Craig Graffius started EcoGlass Straws 12 years ago with three decades of glass-making experience and his vision for an alternative to the ubiquitous plastic straw. What he didn’t have was anyone clamouring for his product. Today, his tiny four-person shop in Hood River, Oregon, is gearing up to turn out 2,000 handcrafted glass straws an hour. That’s up from the current pace of 125 an hour, or 1,000 a day.
EcoGlass’s surging output underscores a wave of change sweeping through the supply chain as the straw emerges as a central symbol of the world’s plastic trash crisis. With consumers searching for greener options, companies from Starbucks Corp to McDonald’s Corp to MGM Resorts International are responding.
“Everybody’s got to find a replacement,” said Graffius, who has seen orders more than triple in the past year after a long struggle to convince buyers his wares were more than just a novelty. “We didn’t anticipate this happening. We were going to really hit the market. But instead, it’s hitting us.”
Plastic straws are just one example of how companies are being forced to adapt to changing public attitudes about the environment. For some, abandoning traditional plastic raises costs, threatens sales and forces uncomfortable conversations with customers. Others see an opportunity for new business with the rise in demand for alternatives.
The furore dates to a viral 2015 video of marine biologists pulling a straw from deep inside the nose of a sea turtle. Then in 2017 the Strawless in Seattle campaign motivated cities to take action. The public outcry escalated to the point McDonald’s, Starbucks and MGM have vowed to phase out their reliance on plastic straws globally. American Airlines Group Inc said Tuesday it would replace plastic straws and stir sticks with more “eco-friendly” straw and bamboo options. Alaska Air Group Inc said in May it would phase out single-use plastic straws.
While straws account for just .03% of the 8 million metric tons of plastic that enters the ocean each year, according to a 2015 study, the disturbing images refocused the world’s attention on the problem. “The anti-single-use-plastic movement is much bigger than those who identify as environmentalists,” said Maisie Ganzler, brand chief for Bon Appetit Management Co, a food-service chain that on May 31 said it would stop using traditional plastic straws. “When people see the photographic evidence of the amount of plastic pollution in our oceans and in the bodies of birds, fish, turtles and whales, it’s stomach-turning no matter what your politics are,” Ganzler said.
In recent months, countries in Europe have begun announcing bans or limits. As of July 1, Seattle became the first major US city to outlaw plastic straws, following similar measures by smaller towns along the East and West Coasts. Even where laws haven’t changed, the public outcry is pressuring companies to respond or risk alienating customers. That pressure travels up and down the supply chain.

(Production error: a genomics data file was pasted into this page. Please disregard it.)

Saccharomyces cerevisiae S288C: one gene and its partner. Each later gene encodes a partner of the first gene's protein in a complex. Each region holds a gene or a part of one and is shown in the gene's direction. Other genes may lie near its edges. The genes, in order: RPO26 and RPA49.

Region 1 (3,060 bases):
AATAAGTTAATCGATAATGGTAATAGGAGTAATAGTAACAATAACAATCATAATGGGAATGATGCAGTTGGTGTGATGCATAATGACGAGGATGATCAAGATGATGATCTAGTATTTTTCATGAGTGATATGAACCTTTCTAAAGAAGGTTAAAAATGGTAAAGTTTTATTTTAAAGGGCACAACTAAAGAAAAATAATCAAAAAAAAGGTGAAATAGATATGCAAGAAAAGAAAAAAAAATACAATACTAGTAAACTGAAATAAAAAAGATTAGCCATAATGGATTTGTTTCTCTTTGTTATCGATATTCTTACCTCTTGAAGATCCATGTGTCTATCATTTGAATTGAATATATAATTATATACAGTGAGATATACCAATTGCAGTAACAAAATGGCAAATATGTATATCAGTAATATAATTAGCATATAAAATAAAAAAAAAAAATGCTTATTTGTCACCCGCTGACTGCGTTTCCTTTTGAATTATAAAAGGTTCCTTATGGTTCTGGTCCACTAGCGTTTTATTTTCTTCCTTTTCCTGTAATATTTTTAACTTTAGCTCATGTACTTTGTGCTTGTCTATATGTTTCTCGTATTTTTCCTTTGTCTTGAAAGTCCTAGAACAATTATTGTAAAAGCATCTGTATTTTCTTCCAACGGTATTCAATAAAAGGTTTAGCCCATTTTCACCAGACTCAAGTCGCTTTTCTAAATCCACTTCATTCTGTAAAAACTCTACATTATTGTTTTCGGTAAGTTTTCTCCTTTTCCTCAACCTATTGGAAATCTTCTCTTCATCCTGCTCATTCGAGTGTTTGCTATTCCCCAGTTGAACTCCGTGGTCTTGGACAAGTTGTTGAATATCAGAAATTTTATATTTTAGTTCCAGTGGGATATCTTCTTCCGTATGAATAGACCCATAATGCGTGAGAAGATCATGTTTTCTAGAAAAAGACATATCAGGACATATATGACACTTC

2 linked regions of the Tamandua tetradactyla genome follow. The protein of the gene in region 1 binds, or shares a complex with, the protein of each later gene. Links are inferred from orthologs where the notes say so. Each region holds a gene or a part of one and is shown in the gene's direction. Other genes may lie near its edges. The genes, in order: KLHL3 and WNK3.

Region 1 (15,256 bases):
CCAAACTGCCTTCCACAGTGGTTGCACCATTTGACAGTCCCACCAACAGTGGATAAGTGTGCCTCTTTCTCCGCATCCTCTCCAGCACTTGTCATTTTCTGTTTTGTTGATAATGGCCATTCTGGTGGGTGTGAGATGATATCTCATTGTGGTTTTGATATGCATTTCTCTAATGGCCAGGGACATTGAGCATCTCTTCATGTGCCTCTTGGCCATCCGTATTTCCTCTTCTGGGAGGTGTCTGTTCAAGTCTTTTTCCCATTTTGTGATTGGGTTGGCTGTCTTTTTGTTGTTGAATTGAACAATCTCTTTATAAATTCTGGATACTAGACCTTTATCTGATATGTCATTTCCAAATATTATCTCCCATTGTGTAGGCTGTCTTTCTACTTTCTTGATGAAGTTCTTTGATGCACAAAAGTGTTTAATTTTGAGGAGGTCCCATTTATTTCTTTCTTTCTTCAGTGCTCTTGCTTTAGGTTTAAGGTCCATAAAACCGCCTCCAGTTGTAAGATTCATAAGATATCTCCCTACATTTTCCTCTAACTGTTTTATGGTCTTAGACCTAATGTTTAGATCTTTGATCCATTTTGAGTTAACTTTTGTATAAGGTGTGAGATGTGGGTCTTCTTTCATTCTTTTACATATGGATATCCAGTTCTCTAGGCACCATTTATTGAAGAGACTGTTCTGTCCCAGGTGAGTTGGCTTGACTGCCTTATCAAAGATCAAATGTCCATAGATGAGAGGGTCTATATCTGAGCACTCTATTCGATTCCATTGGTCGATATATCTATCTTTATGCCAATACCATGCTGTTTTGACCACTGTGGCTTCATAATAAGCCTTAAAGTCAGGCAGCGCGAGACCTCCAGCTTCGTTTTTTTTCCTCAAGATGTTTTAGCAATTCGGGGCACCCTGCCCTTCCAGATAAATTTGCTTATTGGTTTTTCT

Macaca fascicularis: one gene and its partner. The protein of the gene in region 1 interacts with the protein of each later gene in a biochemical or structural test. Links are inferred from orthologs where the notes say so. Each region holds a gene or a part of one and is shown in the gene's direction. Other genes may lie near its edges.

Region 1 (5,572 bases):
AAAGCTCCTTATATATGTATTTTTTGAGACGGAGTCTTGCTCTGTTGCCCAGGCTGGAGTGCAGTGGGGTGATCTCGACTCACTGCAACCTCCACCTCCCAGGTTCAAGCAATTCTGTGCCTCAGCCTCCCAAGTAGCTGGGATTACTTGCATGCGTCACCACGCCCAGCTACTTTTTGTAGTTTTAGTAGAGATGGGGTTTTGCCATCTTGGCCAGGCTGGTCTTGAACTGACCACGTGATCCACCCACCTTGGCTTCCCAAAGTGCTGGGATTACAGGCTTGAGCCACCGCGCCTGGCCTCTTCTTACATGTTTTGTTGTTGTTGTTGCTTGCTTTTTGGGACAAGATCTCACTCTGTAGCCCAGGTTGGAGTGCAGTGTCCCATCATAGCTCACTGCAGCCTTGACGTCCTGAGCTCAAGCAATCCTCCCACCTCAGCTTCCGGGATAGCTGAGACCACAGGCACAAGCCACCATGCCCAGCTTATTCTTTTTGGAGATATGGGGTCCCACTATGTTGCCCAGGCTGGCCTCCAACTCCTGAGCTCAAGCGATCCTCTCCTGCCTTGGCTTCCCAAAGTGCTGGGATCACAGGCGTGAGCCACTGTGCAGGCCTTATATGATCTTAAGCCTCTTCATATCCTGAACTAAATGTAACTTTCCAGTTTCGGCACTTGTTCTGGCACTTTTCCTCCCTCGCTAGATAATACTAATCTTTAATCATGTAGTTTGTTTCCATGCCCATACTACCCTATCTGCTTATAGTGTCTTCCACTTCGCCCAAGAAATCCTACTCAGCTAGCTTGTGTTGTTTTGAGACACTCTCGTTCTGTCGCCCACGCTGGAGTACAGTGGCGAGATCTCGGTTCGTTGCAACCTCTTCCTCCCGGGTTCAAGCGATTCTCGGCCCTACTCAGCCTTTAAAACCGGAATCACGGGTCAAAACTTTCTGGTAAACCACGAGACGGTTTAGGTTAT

Best Diamond Plastics co-founder and President Mark Tolliver has grown his straw-making business to more than 70 employees from the five he started with in 2008, in large part thanks to his first major customer: McDonald’s. Now his 73,000 square-foot plant in Chicago churns out plastic implements for customers including five big fast-food companies.
Tolliver started talking with McDonald’s about more environmentally friendly options a few years ago as concerns about plastic trash gained traction. That sent him searching for a solution that wouldn’t turn his growing business upside down. Competing against a range of entirely different materials, such as glass, paper or metal, Best Diamond decided to stick with the material it knew best, but engineer it to quickly decompose.
Tolliver teamed up with Smart Plastic Technologies in Knoxville, Tennessee, where CEO Tim Murtaugh found success in recent years selling an additive that makes plastic grocery bags biodegradable, and has now adjusted the product to work for straws. In the last six months, the drive for an alternative became more urgent as he heard from all five of his big fast-food customers. McDonald’s announced last month it would be replacing plastic straws with paper in the UK and Ireland by 2019, and would start testing substitutes in the US, as well.
Murtaugh says he’s seen a tenfold increase in inquiries for his additive so far this year, including from many larger companies. “We’ve drawn their attention, they’re impressed with our technology, and we are now in what I would call the final phase of conversation about it,’’ he said.
Many plastic substitutes come with their own set of environmental problems, said Murtaugh. Paper straws have more carbon emissions when the entire manufacturing process is considered, and plant-based bioplastics are tricky because they won’t break down if they’re not composted correctly, he said. Reuseable glass straws can be difficult to clean and are significantly more expensive up front. Nonetheless, those products are also seeing demand surge in the wake of the plastic straw controversy.
EcoGlass’s phone started ringing more often a couple years ago after the turtle video stirred more awareness about how plastic trash was harming the environment. A local restaurant, Pelinti Pizza, is among the new customers stocking EcoGlass straws. Owner Gabriel Head says customers have been “overwhelmingly positive”, with many thanking him for providing an option other than plastic. “People who care, get it,’ he said.
Meanwhile the glassmaker is hearing from new customers every day, ranging from hospitals to hotels, as the plastic backlash accelerates. “It’s exciting,’’ Graffius said. His business started with a simple, environmentally friendly product that was ahead of its time, “and now everything’s catching up.”
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